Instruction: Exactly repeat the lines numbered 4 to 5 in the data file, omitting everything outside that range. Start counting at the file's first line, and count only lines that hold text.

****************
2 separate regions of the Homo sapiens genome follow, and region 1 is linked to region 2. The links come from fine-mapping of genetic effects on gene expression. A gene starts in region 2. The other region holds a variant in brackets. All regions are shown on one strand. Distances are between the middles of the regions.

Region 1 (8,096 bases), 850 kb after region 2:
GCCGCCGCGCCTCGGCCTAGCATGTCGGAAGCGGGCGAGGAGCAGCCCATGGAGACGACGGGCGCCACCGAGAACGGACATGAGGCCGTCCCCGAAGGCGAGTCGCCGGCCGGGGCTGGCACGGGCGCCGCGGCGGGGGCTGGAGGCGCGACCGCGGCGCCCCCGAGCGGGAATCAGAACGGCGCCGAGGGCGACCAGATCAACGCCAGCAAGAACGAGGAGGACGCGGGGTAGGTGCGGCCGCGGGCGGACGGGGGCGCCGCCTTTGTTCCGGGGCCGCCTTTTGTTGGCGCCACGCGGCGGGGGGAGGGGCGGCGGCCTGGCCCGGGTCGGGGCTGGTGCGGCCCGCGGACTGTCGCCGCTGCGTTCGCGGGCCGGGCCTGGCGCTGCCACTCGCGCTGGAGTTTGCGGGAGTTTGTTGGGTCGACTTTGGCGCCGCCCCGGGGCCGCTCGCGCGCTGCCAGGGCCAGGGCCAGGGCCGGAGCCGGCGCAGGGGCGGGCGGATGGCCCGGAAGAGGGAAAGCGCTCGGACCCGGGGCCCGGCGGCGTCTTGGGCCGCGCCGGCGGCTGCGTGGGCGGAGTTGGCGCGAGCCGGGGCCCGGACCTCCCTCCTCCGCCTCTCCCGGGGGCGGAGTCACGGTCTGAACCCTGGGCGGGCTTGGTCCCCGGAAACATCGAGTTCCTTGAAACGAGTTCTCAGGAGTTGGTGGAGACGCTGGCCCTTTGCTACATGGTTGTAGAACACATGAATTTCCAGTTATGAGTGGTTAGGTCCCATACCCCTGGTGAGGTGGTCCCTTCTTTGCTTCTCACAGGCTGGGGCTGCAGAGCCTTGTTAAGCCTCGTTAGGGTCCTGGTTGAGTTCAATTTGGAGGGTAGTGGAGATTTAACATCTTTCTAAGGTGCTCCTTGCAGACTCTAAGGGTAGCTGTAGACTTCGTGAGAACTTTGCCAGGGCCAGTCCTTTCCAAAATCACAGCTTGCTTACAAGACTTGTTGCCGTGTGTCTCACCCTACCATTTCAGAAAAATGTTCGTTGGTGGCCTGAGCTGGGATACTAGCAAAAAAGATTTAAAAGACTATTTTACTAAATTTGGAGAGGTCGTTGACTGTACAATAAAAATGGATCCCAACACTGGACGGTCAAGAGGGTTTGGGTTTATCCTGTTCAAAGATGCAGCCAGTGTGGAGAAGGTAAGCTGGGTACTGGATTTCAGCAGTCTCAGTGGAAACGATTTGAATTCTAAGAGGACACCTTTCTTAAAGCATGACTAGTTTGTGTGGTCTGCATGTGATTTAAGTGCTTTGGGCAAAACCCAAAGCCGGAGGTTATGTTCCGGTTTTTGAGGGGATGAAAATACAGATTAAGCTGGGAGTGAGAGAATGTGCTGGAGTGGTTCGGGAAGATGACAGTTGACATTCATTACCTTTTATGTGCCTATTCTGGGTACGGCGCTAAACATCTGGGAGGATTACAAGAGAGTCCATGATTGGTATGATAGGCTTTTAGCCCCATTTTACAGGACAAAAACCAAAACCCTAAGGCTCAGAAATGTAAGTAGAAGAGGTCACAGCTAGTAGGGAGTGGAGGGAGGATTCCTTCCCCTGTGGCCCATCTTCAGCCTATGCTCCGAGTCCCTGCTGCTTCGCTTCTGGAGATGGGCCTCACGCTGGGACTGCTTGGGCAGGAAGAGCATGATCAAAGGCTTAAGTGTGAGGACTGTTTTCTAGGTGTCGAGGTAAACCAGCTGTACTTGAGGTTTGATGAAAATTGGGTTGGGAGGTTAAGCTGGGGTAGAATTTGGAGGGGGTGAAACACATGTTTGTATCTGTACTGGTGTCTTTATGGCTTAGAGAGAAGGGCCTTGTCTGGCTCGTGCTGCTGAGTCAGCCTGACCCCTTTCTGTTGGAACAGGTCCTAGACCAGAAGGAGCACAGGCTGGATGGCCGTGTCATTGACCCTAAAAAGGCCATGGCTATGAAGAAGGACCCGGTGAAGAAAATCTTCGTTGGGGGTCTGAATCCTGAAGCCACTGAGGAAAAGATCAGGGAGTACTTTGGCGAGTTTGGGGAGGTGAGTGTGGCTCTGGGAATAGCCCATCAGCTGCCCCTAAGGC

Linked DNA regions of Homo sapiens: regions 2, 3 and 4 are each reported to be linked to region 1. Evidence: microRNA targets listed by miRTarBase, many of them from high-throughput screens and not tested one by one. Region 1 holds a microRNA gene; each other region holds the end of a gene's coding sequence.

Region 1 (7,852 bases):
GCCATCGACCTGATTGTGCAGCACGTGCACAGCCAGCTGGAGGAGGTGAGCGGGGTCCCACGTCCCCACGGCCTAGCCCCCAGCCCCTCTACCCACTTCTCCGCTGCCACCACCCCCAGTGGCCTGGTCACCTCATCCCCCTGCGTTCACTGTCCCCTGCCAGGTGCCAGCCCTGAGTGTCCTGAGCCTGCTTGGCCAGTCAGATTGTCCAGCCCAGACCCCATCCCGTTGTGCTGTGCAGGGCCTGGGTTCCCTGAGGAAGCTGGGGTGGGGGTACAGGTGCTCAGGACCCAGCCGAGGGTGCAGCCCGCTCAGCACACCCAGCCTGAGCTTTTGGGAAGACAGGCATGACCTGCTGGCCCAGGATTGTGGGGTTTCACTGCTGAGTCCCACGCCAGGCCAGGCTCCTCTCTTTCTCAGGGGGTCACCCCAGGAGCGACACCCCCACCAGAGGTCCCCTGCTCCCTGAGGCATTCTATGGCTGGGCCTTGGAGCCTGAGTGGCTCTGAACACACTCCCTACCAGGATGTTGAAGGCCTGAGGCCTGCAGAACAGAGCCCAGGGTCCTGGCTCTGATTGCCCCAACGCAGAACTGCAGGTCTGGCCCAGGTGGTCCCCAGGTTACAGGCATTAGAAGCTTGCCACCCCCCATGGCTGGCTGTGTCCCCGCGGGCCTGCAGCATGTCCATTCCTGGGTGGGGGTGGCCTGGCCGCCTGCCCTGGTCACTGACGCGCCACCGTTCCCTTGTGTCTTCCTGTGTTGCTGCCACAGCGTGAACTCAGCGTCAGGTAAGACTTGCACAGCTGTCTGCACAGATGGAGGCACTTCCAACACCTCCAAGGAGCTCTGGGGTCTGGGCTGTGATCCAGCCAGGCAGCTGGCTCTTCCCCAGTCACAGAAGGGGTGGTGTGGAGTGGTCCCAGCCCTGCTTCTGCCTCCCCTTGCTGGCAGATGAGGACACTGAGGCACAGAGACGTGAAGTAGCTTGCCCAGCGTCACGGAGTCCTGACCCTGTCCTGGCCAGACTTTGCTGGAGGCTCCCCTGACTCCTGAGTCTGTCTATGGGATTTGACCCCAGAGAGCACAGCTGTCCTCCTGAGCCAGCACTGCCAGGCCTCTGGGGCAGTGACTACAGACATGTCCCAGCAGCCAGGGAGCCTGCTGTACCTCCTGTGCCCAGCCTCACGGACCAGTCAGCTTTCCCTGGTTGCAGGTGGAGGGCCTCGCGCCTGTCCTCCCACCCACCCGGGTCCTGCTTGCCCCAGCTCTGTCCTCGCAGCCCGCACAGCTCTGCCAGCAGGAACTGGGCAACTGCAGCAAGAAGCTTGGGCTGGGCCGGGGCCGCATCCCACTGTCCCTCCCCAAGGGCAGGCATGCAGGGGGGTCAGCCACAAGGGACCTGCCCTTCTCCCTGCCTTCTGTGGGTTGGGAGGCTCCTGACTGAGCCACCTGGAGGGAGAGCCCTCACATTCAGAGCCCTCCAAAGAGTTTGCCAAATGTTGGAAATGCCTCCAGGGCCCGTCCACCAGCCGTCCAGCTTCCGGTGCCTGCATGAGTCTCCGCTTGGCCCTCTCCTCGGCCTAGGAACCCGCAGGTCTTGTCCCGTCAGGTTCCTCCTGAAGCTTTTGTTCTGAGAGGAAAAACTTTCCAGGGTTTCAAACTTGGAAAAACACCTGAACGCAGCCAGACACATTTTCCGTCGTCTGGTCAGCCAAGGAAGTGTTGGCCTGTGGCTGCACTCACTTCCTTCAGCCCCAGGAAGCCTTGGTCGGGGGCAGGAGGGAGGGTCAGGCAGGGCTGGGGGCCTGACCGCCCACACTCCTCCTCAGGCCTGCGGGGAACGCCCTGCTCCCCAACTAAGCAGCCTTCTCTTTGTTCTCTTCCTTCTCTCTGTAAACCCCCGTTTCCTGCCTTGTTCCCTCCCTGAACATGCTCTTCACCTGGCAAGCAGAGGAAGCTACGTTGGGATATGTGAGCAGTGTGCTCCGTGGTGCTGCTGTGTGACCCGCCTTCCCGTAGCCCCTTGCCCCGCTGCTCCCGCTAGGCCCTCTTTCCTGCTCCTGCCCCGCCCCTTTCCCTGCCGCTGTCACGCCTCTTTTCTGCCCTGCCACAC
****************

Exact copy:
Linked DNA regions of Homo sapiens: regions 2, 3 and 4 are each reported to be linked to region 1. Evidence: microRNA targets listed by miRTarBase, many of them from high-throughput screens and not tested one by one. Region 1 holds a microRNA gene; each other region holds the end of a gene's coding sequence.

Region 1 (7,852 bases):